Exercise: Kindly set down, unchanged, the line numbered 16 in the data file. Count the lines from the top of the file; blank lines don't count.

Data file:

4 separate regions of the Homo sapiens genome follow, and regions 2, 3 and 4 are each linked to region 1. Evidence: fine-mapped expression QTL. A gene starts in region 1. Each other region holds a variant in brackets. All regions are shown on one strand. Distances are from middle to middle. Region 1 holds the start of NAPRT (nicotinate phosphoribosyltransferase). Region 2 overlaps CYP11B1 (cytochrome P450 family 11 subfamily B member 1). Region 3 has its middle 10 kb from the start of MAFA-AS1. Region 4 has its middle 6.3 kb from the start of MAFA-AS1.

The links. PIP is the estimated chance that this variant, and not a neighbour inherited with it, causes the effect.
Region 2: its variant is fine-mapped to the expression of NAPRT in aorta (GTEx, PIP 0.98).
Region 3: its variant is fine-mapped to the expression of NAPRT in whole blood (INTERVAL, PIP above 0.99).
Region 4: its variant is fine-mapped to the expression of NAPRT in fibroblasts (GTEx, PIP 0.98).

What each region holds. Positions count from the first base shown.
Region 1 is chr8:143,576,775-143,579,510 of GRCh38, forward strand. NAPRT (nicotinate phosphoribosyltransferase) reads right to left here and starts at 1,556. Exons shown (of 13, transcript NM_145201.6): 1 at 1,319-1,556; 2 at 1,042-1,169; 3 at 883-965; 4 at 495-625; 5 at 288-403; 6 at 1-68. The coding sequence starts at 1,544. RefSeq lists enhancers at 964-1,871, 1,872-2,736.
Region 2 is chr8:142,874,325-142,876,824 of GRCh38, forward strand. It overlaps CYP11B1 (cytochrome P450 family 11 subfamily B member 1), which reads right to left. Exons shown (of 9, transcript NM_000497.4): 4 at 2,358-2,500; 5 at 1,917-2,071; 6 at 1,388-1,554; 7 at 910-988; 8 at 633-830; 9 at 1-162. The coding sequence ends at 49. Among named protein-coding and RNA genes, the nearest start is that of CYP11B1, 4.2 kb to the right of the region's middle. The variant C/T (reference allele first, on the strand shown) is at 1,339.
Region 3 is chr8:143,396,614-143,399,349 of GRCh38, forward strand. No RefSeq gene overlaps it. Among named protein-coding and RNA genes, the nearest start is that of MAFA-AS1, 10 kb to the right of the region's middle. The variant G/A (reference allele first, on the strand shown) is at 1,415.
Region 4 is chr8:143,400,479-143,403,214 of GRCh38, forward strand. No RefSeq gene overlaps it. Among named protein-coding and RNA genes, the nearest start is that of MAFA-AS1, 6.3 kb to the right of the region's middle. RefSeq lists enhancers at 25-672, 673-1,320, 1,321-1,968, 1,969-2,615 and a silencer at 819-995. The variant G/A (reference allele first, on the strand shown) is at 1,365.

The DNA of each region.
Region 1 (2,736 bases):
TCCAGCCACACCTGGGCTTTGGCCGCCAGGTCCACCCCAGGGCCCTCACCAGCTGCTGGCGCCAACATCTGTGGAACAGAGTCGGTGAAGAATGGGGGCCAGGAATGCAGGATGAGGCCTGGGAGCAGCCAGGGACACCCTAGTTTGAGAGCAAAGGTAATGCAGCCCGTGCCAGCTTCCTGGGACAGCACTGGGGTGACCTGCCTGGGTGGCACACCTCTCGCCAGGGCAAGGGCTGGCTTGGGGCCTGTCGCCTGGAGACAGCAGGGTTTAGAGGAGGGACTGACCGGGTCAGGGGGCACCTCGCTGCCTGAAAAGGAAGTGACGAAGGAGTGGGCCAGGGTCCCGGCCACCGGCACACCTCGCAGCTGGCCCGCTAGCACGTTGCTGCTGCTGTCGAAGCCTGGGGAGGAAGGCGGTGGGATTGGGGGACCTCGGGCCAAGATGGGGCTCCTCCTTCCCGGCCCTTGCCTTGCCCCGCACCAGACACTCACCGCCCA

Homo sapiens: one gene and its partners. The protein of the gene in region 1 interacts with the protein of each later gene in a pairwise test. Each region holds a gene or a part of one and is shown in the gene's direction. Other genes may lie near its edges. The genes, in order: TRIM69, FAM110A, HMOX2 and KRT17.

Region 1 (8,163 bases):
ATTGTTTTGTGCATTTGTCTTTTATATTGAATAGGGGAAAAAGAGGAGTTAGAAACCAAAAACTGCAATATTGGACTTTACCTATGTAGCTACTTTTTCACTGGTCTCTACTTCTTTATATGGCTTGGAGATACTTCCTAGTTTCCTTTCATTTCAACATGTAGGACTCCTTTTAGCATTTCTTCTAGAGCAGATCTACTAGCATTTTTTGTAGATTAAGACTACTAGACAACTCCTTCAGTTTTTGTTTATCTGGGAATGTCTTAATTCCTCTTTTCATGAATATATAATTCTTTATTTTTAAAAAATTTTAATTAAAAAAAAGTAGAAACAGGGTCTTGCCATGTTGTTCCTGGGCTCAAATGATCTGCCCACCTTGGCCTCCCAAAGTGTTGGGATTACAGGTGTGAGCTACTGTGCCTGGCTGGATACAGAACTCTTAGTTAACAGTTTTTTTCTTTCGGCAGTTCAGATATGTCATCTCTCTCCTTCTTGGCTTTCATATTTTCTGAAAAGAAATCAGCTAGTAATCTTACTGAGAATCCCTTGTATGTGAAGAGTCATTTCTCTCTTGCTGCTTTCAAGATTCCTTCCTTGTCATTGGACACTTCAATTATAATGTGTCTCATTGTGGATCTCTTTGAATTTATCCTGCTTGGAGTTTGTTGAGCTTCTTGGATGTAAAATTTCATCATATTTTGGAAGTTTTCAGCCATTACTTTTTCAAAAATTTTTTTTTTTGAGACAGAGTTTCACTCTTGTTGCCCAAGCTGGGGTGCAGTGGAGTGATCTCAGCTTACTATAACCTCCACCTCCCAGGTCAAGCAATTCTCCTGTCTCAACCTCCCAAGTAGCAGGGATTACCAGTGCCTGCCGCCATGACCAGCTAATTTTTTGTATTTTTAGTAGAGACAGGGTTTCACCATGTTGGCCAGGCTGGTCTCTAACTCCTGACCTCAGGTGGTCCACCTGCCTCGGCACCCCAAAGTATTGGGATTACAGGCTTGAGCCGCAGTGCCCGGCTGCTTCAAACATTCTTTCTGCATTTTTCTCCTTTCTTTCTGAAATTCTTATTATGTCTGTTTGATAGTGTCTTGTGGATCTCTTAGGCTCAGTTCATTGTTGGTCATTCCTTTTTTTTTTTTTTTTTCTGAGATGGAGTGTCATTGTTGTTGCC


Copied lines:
ATTGTTTTGTGCATTTGTCTTTTATATTGAATAGGGGAAAAAGAGGAGTTAGAAACCAAAAACTGCAATATTGGACTTTACCTATGTAGCTACTTTTTCACTGGTCTCTACTTCTTTATATGGCTTGGAGATACTTCCTAGTTTCCTTTCATTTCAACATGTAGGACTCCTTTTAGCATTTCTTCTAGAGCAGATCTACTAGCATTTTTTGTAGATTAAGACTACTAGACAACTCCTTCAGTTTTTGTTTATCTGGGAATGTCTTAATTCCTCTTTTCATGAATATATAATTCTTTATTTTTAAAAAATTTTAATTAAAAAAAAGTAGAAACAGGGTCTTGCCATGTTGTTCCTGGGCTCAAATGATCTGCCCACCTTGGCCTCCCAAAGTGTTGGGATTACAGGTGTGAGCTACTGTGCCTGGCTGGATACAGAACTCTTAGTTAACAGTTTTTTTCTTTCGGCAGTTCAGATATGTCATCTCTCTCCTTCTTGGCTTTCATATTTTCTGAAAAGAAATCAGCTAGTAATCTTACTGAGAATCCCTTGTATGTGAAGAGTCATTTCTCTCTTGCTGCTTTCAAGATTCCTTCCTTGTCATTGGACACTTCAATTATAATGTGTCTCATTGTGGATCTCTTTGAATTTATCCTGCTTGGAGTTTGTTGAGCTTCTTGGATGTAAAATTTCATCATATTTTGGAAGTTTTCAGCCATTACTTTTTCAAAAATTTTTTTTTTTGAGACAGAGTTTCACTCTTGTTGCCCAAGCTGGGGTGCAGTGGAGTGATCTCAGCTTACTATAACCTCCACCTCCCAGGTCAAGCAATTCTCCTGTCTCAACCTCCCAAGTAGCAGGGATTACCAGTGCCTGCCGCCATGACCAGCTAATTTTTTGTATTTTTAGTAGAGACAGGGTTTCACCATGTTGGCCAGGCTGGTCTCTAACTCCTGACCTCAGGTGGTCCACCTGCCTCGGCACCCCAAAGTATTGGGATTACAGGCTTGAGCCGCAGTGCCCGGCTGCTTCAAACATTCTTTCTGCATTTTTCTCCTTTCTTTCTGAAATTCTTATTATGTCTGTTTGATAGTGTCTTGTGGATCTCTTAGGCTCAGTTCATTGTTGGTCATTCCTTTTTTTTTTTTTTTTTCTGAGATGGAGTGTCATTGTTGTTGCC